When Did I Become #LessClassicallyBeautiful?

When a television critic for the New York Times, Alessandra Stanley, referred to Shonda Rhimes as an “angry black woman,” in a recent article (that I will not link) twitter went wild. It was filled with many black women including Ms. Rhimes appalled at the author for characterizing her in that way. The author went on to say that Ms. Rhimes’ characters such as Miranda Bailey from Grey’s Anatomy, Olivia Pope from Scandal, and now Annalise Keating from How to Get Away with Murder (who’s creator is not Shonda Rhimes, rather it’s Peter Nowalk) are successful women despite being the “angry black women.” The phrase “angry black woman,” is a tool used to silence black women and discredit their anger. As a black woman, I am angry that Ms. Stanley chose to perpetuate a stereotype that is not only false but demeaning, and disguise it as a compliment.

As if referring to Ms. Rhimes as an “angry black woman” wasn’t enough, the Stanley then  goes on to say that they casted a “less classically beautiful” African American woman, Viola Davis, as Annalise Keating of How to Get Away with Murder. If you have never seen Viola Davis, she is gorgeous and exudes elegance. What does “less classically beautiful” even mean? When I searched classically beautiful it returned countless white faces, so the assumption would be that less classically beautiful is anybody other than white. Countless black women on twitter responded with a mockery of the phrase “less classically beautiful” with gorgeous pictures of themselves. You can see examples below.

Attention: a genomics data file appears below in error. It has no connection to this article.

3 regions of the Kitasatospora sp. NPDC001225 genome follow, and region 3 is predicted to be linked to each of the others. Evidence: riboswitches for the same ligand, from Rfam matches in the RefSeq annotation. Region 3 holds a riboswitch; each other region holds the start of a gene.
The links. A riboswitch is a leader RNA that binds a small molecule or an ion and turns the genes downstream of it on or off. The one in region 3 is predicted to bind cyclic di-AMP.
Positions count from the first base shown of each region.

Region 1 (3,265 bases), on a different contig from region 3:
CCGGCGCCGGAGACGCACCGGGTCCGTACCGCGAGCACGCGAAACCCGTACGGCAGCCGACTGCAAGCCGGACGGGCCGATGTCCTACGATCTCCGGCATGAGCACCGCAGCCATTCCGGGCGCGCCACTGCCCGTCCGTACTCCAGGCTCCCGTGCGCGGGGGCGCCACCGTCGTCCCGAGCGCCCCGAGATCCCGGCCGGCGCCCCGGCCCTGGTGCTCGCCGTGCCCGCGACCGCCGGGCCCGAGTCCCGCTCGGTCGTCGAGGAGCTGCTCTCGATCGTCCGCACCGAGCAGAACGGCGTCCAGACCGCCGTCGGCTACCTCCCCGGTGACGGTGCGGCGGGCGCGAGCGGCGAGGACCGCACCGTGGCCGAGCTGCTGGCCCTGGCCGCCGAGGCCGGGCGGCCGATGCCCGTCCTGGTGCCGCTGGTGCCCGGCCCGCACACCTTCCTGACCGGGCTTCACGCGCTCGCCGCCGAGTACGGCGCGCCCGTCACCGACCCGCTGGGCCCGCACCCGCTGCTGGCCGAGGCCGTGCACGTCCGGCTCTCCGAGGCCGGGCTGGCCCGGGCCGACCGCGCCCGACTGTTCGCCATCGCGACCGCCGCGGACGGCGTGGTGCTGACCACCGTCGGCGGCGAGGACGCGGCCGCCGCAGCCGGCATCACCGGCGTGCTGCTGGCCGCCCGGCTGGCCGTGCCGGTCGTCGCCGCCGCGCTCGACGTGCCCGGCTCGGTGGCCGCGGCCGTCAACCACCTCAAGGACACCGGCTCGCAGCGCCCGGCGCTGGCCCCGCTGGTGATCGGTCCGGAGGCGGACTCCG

It’s for reasons like this that black feminism exists. Ms. Stanley never claimed to be a feminist and I don’t believe her to be. However, I used her article as an example to bring forward some of the many issues black women face on a daily that white women aren’t aware of and do not understand. Black women are overlooked, characterized as angry, mocked, and imitated. Black feminism was birthed because our needs were not met with mainstream feminism. Our needs were not understood. Our needs were even ignored. We have the right to be angry, and that doesn’t make us the “angry black woman,” it makes us angry. One must understand a black woman’s story, to understand her fight


Asha (in all my less classically beautiful glory.)